the rains came hard this week, flooding hard, check-the-sump-pump hard. hail came too. and sleet, the precipitant that can’t decide, is it rain or ice.
that’s plenty pounding for my newborn starter crop, the patches here and there around the yard of cobalt blue and ice blue, and the sudden trumpet flash of yellow piped in gold.
all night, as i lay and listen to the rat-a-tat of hard drops, shuddered at the thunder’s lion roar and falsetto-whistling wind, i worried ’bout my babies. the outside ones. i knew my inside ones were safe under their blankets. were dry. were dreaming.
soon as the sun came out, soon as the squish of all that mud and ooze began to roll away, i marched out on maternal rounds, went out to tend the flock of sodden babies.
oh, there were fallen ones nearly everywhere i trod. some lay gasping still, necks bent, splayed in all the mud. others nearly had expired, their stems cracked, heads banged up all right.
rain when it’s hurling to the ground is no gentle rinse, no element of conscience. it pummels without pause, without regard to miracle in progress.
and so, i began the healer’s work. i gathered up the cobalt heads beaten to the ground. i cut short the daffodil’s pain, pulled pruners from my pocket, severed stems and limbs, all in a mission of mercy.
and as i collected all the injured, the near dead, i knew that i too was gathering my own balm, the stems that soothe my own aching nooks and crannies, the places you can’t see.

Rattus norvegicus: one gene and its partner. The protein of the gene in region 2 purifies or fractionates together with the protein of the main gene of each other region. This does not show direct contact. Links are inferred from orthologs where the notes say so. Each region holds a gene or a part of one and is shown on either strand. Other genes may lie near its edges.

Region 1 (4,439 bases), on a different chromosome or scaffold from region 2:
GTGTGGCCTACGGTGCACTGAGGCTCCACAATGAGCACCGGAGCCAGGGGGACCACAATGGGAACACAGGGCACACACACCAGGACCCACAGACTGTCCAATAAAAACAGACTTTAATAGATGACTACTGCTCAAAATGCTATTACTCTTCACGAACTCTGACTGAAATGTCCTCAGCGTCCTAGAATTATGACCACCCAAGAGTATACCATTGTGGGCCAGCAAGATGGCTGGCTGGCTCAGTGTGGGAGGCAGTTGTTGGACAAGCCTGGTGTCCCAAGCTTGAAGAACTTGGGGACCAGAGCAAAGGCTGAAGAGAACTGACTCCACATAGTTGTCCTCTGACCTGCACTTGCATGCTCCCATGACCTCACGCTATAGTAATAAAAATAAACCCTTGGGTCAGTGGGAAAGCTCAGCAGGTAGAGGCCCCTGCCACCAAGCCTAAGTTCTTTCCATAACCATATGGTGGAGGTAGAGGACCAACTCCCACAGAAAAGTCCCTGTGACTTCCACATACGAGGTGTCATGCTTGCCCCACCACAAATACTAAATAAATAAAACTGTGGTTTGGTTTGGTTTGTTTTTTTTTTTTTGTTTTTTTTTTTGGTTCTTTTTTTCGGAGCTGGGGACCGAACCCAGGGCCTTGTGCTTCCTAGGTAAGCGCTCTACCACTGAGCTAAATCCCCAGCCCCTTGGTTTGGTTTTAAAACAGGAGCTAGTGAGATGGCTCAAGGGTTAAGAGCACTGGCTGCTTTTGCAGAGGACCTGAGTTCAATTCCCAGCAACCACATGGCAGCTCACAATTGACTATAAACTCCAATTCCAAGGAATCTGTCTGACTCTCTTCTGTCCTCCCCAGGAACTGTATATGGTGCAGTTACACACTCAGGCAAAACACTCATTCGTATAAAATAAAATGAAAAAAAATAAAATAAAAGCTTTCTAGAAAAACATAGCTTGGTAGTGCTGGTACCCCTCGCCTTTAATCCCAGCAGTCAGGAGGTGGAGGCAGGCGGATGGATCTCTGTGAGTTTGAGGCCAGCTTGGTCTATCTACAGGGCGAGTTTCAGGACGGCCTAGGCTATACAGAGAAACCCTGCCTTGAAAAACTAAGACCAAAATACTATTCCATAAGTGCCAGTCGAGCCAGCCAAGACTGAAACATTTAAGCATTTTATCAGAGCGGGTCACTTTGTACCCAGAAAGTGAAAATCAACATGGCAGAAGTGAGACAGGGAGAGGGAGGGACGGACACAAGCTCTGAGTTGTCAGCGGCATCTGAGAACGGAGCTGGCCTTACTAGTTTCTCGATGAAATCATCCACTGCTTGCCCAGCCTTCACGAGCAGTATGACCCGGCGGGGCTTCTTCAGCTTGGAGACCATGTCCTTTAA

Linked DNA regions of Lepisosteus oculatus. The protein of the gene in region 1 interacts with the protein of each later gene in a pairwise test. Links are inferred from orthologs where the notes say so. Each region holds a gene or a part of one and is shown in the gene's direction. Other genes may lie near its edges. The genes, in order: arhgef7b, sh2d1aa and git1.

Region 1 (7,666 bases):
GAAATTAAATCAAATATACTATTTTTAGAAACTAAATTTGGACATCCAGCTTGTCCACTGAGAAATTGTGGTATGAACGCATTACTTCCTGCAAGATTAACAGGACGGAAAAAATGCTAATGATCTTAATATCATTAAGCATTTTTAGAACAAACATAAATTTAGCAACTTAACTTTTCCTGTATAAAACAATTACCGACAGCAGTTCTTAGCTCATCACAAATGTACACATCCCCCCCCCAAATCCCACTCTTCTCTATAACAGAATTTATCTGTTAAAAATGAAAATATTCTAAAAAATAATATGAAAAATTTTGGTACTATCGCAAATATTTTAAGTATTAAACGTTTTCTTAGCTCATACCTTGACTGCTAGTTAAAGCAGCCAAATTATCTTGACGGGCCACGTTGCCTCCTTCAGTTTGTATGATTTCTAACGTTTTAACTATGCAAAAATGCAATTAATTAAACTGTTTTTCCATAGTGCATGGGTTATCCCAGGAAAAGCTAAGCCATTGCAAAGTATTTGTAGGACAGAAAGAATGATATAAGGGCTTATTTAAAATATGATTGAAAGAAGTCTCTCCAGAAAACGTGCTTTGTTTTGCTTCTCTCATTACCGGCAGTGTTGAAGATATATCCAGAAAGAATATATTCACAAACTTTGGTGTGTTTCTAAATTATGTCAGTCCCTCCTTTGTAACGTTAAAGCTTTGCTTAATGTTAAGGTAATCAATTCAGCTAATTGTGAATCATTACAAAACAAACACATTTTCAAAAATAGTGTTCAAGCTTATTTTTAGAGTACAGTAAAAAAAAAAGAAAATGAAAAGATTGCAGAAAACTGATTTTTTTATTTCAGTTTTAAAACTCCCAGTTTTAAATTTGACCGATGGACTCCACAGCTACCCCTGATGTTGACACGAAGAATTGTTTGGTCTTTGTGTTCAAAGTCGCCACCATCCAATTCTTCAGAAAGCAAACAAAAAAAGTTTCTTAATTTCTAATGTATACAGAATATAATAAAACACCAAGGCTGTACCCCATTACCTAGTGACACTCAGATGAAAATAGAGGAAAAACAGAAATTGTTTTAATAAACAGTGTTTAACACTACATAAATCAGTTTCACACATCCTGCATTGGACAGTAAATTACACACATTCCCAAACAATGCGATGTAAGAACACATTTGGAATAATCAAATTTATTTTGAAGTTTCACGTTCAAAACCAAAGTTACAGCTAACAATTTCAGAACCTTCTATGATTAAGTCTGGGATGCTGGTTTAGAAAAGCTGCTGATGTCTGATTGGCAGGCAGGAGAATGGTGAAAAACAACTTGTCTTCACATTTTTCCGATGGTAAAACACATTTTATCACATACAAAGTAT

i am, it so happens, unfailingly cheered by my itty-bitty sink-side bouquets. from first bloom till far-off november, when the garden’s last is rescued; rescues me, in fact.
i will tuck thirsty stems, tired stems, stems with one last blast of merriment right there beside the spigot, at the cusp of kitchen sink and cutting board, where i spend so many hours slicing, stirring, spreading, sudsing, rinsing.
as the season gallops toward crescendo, or if a storm is particularly merciless, i’ll have not one or three odd bouquets, but a whole ward of the infirm, the maimed, the bloom in need of nursemaid.
i call them my band-aid bouquets.
truth is, the healing is a two-way lane, a commutative transfer in mathematic terms: i heal the broken growing things, give them one last drink and gulp of life; they heal me.
we are each other’s rescue squad.
for, most every day in the heart of any mama–surely any one of those who i know deeply–there is some heavy weight dragging down that four-chambered vessel, the one with room to carry such a varied load.
some weeks, it’s all we can do to keep from slumping at the waist, what with the heaviness we bear inside our chests.
and somehow, through the alchemy of small delights, my sink-side bouquets are there to whisper words of hope to me.
as i wonder and worry–be it work or world or friend or the stumbling of my boys–i glance down upon their nodding heads, inhale their woodland perfume, marvel at their overdose of color, and i am soothed by their mere insistence of being.